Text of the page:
There’s no other way to be happy in Jesus, but to trust and obey.
Trust and obedience go hand in hand: you follow the Lamb wherever He goes because you trust Him. Can we ever meaningfully obey God if we do not first trust in God?
It’s impossible to please God without faith (Heb. 11:6). Faith, the state of trusting, always comes first. God starts us off by giving us each a portion of faith (Rom. 12:3). Obedience that pleases Him flows from that gift of faith in Him. I cannot obey God if I cannot trust Him. Then, for my further growth in obedience to His Word, I must ask Him to increase my faith, my trust in Him (see Luke 17:5).
There are two different kinds of trust. There’s functional faith in someone’s abilities that derives from believing that they have the skills to accomplish something. But that may not mean that I’m at peace knowing deep down in my heart that someone is for me. Only relational trust can take care of that concern. Relational trust is imperative for the health of any relationship, natural or supernatural!
So often we know that God is able, but question if God will truly come through. Will the Almighty Creator take care of my family and me? When I survive a tragedy, did God take care of me? The challenge is not so much to my confidence in His functional capacity, but to my relational trust: if He could have prevented some tragedy, but didn’t, can I know that my God is for me?
I found myself here a few years ago. Every area of my life seemed to be under attack. The last straw was a diagnosis that required specialized surgery to take care of a rare health disorder. I prayed, “God, if You are out there, I need You to help me, because I can’t see, hear, or feel You; I seem to be slowly losing hope, and, to be honest, my trust in You.”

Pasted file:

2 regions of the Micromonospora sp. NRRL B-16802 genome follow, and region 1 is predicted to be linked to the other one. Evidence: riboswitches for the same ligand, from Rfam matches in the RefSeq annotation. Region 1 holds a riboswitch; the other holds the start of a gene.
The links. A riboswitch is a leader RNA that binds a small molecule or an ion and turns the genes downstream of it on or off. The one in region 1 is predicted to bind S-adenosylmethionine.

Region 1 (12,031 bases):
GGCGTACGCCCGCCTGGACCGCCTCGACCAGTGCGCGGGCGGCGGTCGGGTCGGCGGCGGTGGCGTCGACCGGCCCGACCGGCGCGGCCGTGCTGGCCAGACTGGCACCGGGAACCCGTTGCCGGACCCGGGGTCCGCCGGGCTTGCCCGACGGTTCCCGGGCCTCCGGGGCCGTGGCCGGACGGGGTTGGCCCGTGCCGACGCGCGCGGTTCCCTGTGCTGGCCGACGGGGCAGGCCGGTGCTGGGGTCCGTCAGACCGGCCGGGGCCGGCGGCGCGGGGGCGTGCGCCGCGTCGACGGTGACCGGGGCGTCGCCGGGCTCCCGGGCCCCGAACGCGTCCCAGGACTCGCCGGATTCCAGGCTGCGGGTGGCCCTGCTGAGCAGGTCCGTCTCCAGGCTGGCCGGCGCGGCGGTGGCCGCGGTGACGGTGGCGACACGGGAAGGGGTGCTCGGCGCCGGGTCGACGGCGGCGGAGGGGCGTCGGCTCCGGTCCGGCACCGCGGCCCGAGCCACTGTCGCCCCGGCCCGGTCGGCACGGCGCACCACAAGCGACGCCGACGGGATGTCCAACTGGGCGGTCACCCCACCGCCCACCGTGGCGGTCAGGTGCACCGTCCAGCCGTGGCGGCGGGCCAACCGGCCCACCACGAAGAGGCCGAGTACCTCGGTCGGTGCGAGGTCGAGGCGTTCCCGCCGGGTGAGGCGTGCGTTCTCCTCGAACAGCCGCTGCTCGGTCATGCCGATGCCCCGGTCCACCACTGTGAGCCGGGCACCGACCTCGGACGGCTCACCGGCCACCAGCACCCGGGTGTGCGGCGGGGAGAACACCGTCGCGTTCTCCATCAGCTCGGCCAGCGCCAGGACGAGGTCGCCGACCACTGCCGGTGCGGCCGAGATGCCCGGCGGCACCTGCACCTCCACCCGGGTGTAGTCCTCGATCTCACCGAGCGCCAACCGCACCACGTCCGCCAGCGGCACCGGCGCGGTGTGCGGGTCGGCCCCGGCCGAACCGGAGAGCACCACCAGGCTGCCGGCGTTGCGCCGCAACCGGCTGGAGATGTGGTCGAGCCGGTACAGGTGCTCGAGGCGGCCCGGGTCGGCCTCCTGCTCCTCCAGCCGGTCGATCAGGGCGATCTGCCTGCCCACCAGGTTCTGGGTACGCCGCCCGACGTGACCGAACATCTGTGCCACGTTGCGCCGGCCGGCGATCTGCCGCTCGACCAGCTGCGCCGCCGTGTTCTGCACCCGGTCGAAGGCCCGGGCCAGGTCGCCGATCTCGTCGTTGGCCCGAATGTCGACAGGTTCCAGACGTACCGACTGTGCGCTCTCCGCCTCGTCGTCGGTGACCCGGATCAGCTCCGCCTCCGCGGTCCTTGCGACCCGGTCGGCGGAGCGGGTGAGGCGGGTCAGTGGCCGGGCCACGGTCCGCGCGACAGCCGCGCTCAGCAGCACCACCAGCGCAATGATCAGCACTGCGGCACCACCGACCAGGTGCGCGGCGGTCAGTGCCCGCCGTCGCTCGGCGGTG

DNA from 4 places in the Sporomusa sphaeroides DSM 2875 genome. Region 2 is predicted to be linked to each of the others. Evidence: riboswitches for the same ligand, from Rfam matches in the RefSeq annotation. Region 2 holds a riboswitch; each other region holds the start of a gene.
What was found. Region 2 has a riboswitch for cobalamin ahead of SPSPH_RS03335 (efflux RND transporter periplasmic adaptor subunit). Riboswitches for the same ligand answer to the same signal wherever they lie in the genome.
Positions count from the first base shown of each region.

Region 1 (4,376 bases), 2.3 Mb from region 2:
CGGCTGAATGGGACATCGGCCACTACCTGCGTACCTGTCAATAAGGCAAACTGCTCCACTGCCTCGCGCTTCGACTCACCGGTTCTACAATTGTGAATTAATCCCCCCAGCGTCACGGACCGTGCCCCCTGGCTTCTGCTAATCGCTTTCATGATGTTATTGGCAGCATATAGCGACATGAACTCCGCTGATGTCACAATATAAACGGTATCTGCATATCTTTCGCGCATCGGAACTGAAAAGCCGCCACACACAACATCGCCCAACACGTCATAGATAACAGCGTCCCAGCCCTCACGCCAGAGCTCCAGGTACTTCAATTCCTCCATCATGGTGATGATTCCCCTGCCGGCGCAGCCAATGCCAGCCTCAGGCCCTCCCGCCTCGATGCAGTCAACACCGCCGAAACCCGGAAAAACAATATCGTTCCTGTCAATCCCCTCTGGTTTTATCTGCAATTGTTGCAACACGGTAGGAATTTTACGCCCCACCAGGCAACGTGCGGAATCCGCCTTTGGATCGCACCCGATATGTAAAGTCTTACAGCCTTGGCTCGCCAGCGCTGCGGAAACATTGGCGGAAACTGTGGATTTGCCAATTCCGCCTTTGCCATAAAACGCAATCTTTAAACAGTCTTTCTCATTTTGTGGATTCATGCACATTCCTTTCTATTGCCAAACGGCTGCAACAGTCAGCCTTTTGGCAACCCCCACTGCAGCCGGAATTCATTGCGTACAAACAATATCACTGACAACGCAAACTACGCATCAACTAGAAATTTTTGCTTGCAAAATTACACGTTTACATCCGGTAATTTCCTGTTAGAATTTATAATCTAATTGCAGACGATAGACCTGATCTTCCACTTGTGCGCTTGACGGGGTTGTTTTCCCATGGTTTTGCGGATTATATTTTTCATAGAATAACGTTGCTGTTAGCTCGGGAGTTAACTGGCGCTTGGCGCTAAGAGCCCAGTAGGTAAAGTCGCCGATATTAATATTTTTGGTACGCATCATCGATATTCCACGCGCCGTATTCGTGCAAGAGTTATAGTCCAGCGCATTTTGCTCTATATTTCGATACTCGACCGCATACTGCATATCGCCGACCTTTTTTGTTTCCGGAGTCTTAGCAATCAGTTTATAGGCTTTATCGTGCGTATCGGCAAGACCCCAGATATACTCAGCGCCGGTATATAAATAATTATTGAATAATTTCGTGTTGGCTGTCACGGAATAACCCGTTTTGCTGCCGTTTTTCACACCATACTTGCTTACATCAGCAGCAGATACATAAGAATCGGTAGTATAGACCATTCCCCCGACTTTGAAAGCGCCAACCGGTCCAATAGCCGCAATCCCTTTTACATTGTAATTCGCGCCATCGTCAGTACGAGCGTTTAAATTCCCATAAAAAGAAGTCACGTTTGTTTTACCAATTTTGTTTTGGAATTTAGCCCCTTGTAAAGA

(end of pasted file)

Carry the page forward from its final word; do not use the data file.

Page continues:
WHAT DID I DISCOVER?
I discovered precisely this: that my trusting obedience to Him is the fruit of His love and kindness to me. As Paul put it: “Do you show contempt for the riches of his kindness, forbearance and patience, not realizing that God’s kindness is intended to lead you to repentance?” (Rom. 2:4, NIV). God’s kindness instills and develops in me ever higher hope and deeper trust in Him. To hope and obey again after despair, you and I must experience God’s kindness again.
It’s God’s kindness, God’s everlasting kind of love, rather than any human virtue, that leads to renewed intimacy with Him. Meaningful obedience cannot be extorted apart from trust. Nobody can make you trust them if you cannot see that they care about you. So, yes, pray that you obey and keep the faith. But perhaps even more importantly, pray with me, “God, will You please overwhelm me with Your love again?” First, be loved. Then tell me how your trust in God grows and how your obedience naturally, or perhaps supernaturally, follows new love—as happened to me after my surgery and healing.